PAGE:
Get 1 more page view just for clicking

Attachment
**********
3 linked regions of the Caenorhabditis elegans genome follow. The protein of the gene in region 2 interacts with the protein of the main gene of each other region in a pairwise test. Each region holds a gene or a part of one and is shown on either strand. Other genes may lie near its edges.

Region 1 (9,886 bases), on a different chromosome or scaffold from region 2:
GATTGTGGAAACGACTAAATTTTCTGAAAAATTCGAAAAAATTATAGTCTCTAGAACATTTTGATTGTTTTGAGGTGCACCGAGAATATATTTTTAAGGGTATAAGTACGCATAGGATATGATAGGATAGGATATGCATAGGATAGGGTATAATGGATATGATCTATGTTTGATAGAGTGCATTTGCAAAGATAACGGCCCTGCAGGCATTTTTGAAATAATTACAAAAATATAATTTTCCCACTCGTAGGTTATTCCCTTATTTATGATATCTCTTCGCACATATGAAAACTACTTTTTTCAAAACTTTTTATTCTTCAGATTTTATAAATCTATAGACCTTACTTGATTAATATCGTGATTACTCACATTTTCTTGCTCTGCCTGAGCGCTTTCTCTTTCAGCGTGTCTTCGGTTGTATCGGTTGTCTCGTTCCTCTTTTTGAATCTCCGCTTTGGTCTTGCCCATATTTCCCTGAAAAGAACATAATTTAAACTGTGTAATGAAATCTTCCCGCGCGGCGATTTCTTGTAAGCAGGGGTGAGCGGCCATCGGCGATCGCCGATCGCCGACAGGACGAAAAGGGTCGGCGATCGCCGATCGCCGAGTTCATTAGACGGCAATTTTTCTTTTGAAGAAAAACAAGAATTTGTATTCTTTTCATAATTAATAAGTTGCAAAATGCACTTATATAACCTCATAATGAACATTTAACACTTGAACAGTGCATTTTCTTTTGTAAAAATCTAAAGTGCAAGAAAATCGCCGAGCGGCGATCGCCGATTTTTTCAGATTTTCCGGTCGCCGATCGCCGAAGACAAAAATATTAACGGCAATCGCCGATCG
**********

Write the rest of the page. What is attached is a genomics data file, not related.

to like us on Facebook